>>> Prompts:

In what ways do you allow yourself to be loved?

In what ways do you love others?

How do you stop love from coming into your life?

How would you like to love others more?

Note: this post was originally part of a series of 30 life lessons and journal prompts for my 30th birthday. You can access the rest of the lessons and prompts here.

Creativity, Self Empowerment

Journal prompts: Know yourself

The practice of journaling regularly has allowed me to get to know myself in ways unimaginable.

There’s something about the process of writing our thoughts, dreams and fears out onto the page, getting them outside of ourselves and having them there for us to look at, that enables us to better connect with and understand ourselves.

My journal is a mirror I hold up to myself, reflecting back my deepest values, highlighting my darkest fears and loftiest dreams, showing me who I am.

Through this process I have gained greater clarity about myself, about things I never knew before; I’m a highly sensitive person, an introvert, I often let resistance and fear stop me from doing things but paradoxically I also believe that anything is possible.

lesson 7When I began my journaling journey, I didn’t set out to ‘get to know myself better’, it just sort of happened along the way. And while I’m sure there are other ways of getting to know yourself and how you tick, I have found journaling to be the most invaluable tool to do so.

It’s like an ongoing therapy session with myself that I always have a record of to reread. Patterns and cycles become clear, images, symbols and words are repeated, certain themes emerge.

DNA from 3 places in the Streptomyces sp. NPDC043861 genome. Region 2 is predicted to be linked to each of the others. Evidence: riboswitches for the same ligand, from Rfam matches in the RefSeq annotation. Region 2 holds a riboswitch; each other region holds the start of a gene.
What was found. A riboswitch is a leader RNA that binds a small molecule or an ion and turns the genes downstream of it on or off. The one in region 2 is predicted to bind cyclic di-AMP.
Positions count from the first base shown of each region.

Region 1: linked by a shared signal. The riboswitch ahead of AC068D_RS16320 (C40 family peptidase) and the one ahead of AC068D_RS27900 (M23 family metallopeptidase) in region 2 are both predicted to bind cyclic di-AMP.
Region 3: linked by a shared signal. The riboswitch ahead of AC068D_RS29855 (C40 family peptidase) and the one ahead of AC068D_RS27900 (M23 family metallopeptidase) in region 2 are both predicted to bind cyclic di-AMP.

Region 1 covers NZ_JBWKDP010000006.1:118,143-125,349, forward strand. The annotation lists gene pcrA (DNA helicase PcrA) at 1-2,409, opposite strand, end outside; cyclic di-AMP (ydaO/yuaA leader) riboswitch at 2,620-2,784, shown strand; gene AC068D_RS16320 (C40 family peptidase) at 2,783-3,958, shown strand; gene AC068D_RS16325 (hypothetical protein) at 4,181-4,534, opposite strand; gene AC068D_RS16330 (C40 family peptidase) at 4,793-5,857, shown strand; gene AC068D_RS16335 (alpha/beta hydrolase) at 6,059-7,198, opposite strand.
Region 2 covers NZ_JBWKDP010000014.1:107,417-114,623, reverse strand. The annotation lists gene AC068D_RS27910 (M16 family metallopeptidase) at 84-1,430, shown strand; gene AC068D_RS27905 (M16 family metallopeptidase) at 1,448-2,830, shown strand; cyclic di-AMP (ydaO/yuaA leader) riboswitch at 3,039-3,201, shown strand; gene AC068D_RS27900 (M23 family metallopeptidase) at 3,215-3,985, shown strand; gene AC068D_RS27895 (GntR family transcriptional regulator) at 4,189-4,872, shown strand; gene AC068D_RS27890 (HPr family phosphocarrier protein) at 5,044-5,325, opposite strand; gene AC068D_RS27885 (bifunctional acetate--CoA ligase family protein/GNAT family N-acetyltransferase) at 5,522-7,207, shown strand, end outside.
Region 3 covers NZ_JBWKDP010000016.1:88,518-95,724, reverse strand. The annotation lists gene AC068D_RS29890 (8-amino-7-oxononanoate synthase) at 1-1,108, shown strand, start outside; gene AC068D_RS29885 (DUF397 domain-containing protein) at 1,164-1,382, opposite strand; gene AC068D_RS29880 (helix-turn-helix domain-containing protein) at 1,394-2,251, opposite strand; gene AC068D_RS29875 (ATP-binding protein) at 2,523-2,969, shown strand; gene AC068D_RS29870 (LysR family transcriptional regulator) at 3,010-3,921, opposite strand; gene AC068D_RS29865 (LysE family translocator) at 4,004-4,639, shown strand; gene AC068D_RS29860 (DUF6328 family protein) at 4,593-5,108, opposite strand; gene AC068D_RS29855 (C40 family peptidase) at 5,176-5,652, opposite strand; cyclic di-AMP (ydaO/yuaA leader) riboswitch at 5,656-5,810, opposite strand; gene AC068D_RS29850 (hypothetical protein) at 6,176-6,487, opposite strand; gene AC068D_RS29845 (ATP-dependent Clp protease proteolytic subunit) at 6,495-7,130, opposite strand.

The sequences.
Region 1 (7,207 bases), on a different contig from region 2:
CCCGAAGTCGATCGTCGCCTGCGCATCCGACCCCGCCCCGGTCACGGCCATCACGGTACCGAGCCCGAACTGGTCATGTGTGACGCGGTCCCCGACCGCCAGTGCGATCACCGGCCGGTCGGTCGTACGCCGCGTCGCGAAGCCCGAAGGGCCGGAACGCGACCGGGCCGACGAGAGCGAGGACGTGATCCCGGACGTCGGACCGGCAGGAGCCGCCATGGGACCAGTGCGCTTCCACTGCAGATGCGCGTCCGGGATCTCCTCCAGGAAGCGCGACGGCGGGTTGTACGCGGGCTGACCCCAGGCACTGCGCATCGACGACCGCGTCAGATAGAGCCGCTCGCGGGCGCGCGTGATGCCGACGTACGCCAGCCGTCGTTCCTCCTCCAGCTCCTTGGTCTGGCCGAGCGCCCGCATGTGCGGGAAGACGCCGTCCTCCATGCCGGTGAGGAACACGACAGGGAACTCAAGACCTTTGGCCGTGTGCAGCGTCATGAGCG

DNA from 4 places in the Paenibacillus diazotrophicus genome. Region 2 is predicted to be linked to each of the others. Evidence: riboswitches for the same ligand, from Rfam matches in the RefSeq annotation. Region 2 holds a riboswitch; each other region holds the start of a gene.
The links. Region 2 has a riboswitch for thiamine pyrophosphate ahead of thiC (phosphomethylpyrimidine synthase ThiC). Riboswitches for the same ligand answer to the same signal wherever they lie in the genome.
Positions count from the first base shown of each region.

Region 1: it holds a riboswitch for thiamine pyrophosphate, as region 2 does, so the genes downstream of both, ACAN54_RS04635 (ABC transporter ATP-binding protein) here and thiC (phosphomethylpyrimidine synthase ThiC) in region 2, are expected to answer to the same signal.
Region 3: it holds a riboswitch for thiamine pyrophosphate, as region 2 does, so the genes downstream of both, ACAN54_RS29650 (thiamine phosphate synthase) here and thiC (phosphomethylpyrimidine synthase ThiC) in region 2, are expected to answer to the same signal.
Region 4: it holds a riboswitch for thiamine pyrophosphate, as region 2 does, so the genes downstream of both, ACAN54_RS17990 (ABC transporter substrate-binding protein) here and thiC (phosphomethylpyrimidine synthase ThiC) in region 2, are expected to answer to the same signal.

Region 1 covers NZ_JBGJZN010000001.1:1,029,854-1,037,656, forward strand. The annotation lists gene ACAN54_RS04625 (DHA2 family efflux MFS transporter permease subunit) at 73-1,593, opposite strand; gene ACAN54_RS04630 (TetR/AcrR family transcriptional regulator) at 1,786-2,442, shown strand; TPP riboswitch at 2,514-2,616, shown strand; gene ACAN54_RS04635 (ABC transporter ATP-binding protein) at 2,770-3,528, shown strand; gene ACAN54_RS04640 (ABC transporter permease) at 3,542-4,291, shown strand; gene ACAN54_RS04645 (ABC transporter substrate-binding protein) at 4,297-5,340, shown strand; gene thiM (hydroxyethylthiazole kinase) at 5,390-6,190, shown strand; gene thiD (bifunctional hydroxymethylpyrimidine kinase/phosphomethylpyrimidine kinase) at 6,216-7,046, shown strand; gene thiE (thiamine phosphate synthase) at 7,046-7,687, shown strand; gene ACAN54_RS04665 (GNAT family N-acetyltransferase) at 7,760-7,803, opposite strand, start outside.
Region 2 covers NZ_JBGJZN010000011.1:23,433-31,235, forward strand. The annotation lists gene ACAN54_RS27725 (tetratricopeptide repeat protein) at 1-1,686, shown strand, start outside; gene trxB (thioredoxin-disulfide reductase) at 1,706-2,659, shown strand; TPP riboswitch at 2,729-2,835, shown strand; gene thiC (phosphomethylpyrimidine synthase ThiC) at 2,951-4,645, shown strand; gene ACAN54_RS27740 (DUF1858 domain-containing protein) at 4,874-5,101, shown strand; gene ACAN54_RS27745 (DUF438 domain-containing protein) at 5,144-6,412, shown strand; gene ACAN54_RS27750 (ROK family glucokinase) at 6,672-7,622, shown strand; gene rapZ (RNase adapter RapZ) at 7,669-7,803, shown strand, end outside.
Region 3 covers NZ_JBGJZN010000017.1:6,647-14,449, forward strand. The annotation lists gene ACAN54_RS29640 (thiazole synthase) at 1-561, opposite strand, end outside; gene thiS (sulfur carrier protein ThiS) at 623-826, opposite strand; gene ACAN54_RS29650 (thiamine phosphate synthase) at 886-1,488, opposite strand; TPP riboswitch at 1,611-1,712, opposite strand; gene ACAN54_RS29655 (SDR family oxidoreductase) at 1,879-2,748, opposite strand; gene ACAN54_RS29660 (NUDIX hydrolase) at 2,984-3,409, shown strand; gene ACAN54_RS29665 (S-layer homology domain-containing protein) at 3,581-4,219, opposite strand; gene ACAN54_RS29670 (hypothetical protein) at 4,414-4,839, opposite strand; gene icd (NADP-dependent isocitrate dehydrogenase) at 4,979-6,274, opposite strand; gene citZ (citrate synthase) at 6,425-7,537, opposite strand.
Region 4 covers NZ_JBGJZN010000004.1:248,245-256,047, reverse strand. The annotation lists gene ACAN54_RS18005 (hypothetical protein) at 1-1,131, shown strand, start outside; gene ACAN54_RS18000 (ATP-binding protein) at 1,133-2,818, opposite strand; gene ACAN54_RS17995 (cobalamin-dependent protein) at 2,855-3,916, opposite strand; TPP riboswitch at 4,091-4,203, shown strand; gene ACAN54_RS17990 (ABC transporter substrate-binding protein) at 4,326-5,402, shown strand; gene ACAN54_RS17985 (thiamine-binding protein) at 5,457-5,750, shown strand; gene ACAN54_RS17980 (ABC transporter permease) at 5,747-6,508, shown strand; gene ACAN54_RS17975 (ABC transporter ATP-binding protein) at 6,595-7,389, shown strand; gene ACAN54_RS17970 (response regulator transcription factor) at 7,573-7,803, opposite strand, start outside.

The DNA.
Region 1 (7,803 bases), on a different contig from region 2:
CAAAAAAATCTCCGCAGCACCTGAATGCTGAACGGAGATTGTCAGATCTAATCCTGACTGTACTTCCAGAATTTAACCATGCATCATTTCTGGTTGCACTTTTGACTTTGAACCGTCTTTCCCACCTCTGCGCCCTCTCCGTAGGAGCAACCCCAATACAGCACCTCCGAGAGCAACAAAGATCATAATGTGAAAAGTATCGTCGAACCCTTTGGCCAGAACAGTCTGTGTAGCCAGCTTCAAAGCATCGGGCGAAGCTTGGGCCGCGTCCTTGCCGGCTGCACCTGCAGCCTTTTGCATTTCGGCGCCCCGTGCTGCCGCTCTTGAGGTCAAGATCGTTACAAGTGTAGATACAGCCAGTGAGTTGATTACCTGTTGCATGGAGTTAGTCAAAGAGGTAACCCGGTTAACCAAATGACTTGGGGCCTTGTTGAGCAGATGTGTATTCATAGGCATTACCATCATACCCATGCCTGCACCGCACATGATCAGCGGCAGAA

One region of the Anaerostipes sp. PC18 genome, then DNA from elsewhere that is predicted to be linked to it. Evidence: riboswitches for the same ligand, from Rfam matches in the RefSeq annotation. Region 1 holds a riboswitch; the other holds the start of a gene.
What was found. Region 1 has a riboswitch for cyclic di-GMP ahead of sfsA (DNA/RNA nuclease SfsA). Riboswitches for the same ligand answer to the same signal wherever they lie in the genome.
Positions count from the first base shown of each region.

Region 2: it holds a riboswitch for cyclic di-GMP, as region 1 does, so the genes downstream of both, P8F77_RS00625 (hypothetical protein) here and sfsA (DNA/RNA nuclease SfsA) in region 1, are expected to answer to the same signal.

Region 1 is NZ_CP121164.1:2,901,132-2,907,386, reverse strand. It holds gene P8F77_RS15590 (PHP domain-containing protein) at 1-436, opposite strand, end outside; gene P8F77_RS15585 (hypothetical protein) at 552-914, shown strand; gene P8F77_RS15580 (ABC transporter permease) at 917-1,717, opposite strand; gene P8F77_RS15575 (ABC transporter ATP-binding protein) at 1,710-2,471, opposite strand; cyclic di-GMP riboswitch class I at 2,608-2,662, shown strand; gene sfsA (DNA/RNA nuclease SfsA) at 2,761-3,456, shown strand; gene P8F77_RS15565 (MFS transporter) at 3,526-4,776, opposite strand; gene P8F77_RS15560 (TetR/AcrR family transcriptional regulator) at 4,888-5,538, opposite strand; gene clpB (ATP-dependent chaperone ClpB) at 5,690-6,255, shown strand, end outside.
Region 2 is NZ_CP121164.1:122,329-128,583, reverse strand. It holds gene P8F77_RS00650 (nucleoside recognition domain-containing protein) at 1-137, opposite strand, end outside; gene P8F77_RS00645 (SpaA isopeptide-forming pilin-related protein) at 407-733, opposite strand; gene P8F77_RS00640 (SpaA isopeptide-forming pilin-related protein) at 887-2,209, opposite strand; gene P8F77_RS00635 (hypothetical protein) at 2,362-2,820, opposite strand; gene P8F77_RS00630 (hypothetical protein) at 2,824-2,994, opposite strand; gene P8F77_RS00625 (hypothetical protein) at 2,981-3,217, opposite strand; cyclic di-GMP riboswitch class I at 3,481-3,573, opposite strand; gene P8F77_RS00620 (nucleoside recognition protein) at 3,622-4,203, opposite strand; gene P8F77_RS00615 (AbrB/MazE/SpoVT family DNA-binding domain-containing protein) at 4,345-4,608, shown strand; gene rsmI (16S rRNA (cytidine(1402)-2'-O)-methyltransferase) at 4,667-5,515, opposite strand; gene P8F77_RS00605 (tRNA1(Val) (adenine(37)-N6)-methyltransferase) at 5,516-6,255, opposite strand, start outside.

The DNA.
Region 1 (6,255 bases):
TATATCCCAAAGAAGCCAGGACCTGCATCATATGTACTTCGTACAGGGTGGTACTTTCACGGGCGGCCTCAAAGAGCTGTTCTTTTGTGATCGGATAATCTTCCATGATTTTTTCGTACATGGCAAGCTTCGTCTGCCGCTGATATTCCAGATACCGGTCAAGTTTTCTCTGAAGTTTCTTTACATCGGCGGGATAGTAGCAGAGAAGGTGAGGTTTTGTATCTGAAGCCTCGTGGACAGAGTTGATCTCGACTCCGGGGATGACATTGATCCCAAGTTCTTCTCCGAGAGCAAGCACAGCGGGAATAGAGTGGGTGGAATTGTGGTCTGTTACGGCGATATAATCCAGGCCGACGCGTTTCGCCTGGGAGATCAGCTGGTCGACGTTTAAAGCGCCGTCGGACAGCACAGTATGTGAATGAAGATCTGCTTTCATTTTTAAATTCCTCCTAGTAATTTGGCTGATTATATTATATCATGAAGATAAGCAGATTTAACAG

And by seeing myself on the page, I start to become a character in a bigger story, distinct from myself. I find this allows me to learn about ‘this person’ with compassion and acceptance, without judgement.

In short, journaling has deepened my relationship with myself. I can now listen to that small, quiet voice inside – the one that accepts me as I am and comforts me when the world is too harsh, that tells me when something feels off, when I need to rest more, when I need more self-love.

In fact, the small voice inside has gotten louder and louder. I now no longer look at my life and wonder why things are happening the way they are happening. Because I have a deeper sense of who I am, because I know myself and why I think and behave the way I do, I have a greater sense of purpose and control over my life. I find myself reacting less and acting more purposefully.

This post is a lot more rambly than I intended, so I apologise if you’ve struggled to follow my train of thought!

>>> Prompts:

How well do you think you know yourself?

What practices do you engage in regularly to maintain a good relationship with yourself? It doesn’t have to just be journaling, it might be painting, meditating, exercise such as yoga or running, seeing a therapist, etc.

What practices would you like to try to create a deeper sense of connection with yourself?

Note: this post was originally part of a series of 30 life lessons and journal prompts for my 30th birthday. You can access the rest of the lessons and prompts here.